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In the wake of record total student enrollment and the largest freshman class in its history this past fall, Western Carolina University took several steps toward providing the additional housing necessary to accommodate anticipated growth in the years ahead. The steps came in the form of approvals by the WCU Board of Trustees at its September meeting.

Projects on the drawing board include creation of additional student housing on the opposite side of N.C. Highway 107 from the main campus through a public-private partnership and demolition of WCU’s existing high-rise housing structures near the university’s main entrance, to be followed by the construction of additional residence halls on the lower campus.

“We’re working fast and furious to make sure there is enough student housing for our enrollment growth,” said Mike Byers, WCU vice chancellor for administration and finance.

The Board of Trustees unanimously approved the lease of approximately 11 acres of Millennial Initiative property on the university’s West Campus to a private developer who will build a student housing complex. The board, in a separate action, unanimously approved a design for the facility (pictured above) that includes eight residential buildings and community space. It is expected to be completed by fall 2020.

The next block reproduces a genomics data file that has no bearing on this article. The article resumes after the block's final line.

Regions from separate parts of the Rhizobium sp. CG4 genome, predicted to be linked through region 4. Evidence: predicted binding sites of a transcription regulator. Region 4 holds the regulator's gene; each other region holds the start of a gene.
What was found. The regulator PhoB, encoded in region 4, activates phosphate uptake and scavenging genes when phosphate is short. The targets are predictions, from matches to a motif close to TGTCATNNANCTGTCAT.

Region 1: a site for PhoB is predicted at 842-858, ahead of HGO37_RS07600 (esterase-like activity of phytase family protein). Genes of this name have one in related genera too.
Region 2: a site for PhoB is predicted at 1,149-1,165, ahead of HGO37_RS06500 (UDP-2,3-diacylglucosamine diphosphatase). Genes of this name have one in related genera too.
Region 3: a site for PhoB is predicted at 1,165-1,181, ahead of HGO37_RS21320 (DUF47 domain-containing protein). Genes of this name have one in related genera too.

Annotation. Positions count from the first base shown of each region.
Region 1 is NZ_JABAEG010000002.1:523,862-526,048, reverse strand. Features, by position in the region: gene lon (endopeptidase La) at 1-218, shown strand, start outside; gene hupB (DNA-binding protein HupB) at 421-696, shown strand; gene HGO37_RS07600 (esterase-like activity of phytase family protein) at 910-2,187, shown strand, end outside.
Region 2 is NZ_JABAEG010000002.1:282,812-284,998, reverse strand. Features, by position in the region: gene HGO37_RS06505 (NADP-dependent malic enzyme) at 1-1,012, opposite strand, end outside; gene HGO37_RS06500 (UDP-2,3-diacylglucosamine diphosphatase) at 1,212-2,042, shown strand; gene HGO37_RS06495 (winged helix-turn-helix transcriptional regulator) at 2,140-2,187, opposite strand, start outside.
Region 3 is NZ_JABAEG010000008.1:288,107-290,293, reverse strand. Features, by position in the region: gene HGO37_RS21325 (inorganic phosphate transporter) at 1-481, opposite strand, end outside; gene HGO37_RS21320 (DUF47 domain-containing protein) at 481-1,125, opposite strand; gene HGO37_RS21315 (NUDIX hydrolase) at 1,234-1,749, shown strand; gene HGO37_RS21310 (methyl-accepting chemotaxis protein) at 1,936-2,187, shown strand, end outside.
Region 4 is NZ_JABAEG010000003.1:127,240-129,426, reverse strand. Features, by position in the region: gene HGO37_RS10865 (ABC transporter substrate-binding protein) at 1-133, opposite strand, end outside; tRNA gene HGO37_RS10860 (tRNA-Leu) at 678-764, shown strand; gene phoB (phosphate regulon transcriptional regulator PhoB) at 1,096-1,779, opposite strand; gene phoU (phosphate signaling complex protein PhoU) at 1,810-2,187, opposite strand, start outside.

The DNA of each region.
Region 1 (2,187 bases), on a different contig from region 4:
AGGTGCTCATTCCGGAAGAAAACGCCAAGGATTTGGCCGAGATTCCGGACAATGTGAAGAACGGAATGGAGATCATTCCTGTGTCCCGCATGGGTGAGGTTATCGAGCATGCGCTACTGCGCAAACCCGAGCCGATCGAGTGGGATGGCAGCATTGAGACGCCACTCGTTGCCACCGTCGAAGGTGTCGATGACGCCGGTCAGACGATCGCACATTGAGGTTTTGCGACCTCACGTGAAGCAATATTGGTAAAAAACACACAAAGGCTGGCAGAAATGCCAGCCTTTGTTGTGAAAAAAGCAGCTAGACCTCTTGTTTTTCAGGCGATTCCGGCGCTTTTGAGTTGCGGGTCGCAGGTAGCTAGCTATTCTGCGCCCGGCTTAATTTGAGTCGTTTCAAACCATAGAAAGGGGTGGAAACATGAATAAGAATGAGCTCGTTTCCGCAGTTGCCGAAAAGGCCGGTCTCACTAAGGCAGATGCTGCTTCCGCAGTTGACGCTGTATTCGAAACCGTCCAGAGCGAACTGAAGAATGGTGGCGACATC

With the approvals, WCU’s Endowment Fund, which owns the Millennial Initiative tract on the West Campus, will lease about 11 acres to Zimmer Development Co. for 40 years, with an option to extend the lease for another 10 years. The design for the housing complex approved by the trustees features a mix of brick, rock and wood on the exterior and masonry product siding. It will be located on the portion of the property closest to WCU’s main campus.

The trustees also took the first in a series of actions that will be required to demolish WCU’s Scott and Walker residence halls, a sequence that will end on the desks of the North Carolina Council of State and the governor. Scott Hall is a nine-story, 142,655-square-foot building originally constructed in 1969, while Walker Hall is a nine-story, 70,658-square-foot structure built in 1972. Although the two halls currently provide housing for about 1,150 students, the traditional dormitories are not air-conditioned and feature design elements not popular with students of the 21st century, Byers said.

The tentative timeline calls for bringing down Scott and Walker after the end of the 2019-20 academic year. “Once demolition has occurred and the site preparation work is completed, we will move straight into construction of the new lower campus residence halls,” Byers said.

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